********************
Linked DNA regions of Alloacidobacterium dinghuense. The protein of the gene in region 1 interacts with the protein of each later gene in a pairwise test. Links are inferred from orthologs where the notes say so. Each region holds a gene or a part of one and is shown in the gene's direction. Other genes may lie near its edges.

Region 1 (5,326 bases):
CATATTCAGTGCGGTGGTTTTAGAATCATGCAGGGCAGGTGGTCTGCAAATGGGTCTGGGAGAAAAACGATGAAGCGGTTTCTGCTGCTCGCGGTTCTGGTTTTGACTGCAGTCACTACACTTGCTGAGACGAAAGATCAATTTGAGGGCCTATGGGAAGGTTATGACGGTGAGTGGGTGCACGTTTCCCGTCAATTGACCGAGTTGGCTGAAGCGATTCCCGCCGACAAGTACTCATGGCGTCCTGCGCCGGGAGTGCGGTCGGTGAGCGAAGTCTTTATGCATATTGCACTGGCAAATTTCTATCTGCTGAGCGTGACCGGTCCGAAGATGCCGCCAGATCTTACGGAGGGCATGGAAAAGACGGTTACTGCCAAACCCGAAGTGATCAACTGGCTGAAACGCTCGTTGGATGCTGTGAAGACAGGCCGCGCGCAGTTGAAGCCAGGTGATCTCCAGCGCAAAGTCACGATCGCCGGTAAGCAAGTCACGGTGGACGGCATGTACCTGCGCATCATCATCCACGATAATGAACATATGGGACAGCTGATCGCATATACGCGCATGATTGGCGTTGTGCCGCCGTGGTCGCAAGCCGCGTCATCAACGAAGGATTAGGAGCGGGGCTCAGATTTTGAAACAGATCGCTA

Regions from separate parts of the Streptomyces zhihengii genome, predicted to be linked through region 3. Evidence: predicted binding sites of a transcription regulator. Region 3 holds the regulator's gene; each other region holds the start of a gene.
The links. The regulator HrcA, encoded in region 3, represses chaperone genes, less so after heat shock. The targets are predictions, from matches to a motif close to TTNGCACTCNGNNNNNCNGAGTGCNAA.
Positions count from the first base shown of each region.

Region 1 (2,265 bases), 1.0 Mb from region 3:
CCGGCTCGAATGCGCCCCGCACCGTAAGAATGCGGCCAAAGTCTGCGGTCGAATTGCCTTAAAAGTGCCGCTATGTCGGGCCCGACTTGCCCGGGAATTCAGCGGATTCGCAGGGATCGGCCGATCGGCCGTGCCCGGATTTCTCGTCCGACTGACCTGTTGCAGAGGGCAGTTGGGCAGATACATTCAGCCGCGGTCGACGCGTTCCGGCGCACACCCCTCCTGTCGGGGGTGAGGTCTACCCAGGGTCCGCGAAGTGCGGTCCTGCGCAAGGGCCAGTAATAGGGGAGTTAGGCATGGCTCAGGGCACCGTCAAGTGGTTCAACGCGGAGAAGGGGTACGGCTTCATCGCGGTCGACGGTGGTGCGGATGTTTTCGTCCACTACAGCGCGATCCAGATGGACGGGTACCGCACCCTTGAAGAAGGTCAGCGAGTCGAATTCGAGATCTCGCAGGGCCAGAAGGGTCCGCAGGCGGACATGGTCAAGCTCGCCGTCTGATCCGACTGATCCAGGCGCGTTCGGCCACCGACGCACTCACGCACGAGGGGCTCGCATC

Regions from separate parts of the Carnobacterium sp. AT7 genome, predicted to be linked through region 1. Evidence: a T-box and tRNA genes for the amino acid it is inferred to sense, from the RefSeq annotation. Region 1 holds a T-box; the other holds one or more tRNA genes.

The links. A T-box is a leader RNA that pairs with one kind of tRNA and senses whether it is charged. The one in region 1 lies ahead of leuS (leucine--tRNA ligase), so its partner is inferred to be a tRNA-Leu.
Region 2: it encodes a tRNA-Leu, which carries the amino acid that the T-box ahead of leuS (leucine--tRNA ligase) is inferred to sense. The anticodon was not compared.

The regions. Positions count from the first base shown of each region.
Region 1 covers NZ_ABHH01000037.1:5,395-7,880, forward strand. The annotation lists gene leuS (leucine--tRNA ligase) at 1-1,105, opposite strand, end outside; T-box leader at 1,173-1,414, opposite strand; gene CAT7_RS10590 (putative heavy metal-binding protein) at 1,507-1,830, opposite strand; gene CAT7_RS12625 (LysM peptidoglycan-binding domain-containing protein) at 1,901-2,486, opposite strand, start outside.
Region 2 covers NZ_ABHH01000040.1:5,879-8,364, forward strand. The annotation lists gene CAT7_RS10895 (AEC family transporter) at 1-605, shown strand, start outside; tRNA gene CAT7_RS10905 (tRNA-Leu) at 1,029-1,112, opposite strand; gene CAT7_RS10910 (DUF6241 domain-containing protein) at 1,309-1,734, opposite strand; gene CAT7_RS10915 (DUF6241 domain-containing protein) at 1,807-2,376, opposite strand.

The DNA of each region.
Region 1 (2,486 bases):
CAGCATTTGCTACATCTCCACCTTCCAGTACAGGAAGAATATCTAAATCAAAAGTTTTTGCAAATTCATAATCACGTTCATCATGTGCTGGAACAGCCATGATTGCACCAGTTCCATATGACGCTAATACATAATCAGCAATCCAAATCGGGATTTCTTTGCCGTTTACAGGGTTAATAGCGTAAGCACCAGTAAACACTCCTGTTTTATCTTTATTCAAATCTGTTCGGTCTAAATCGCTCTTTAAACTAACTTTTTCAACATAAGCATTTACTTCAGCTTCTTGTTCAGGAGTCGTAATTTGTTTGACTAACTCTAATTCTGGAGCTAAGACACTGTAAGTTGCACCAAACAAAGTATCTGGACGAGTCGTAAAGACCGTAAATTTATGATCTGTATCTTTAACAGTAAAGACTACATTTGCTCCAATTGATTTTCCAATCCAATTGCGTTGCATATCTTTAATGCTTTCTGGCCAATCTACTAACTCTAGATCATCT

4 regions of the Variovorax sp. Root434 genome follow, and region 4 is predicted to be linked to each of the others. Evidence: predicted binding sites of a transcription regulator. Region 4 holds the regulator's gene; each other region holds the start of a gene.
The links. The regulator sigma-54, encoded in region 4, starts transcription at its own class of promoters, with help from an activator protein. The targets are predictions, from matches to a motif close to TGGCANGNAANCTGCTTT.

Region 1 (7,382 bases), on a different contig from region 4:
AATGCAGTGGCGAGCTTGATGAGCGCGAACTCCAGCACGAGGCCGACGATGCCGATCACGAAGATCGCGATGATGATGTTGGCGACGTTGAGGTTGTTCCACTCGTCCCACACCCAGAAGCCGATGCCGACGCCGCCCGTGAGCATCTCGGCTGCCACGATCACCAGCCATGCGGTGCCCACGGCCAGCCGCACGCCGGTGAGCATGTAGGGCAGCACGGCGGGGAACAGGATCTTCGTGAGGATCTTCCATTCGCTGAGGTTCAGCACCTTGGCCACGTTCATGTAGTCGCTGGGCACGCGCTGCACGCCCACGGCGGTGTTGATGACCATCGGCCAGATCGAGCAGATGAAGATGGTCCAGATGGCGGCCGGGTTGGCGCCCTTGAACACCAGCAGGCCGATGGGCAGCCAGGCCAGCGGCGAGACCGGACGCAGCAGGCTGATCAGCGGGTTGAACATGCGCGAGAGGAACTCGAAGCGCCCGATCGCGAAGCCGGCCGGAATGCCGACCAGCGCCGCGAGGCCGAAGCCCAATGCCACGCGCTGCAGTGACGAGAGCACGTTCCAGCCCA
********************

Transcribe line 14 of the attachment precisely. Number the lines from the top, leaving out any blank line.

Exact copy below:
Region 2 covers NZ_ABHH01000040.1:5,879-8,364, forward strand. The annotation lists gene CAT7_RS10895 (AEC family transporter) at 1-605, shown strand, start outside; tRNA gene CAT7_RS10905 (tRNA-Leu) at 1,029-1,112, opposite strand; gene CAT7_RS10910 (DUF6241 domain-containing protein) at 1,309-1,734, opposite strand; gene CAT7_RS10915 (DUF6241 domain-containing protein) at 1,807-2,376, opposite strand.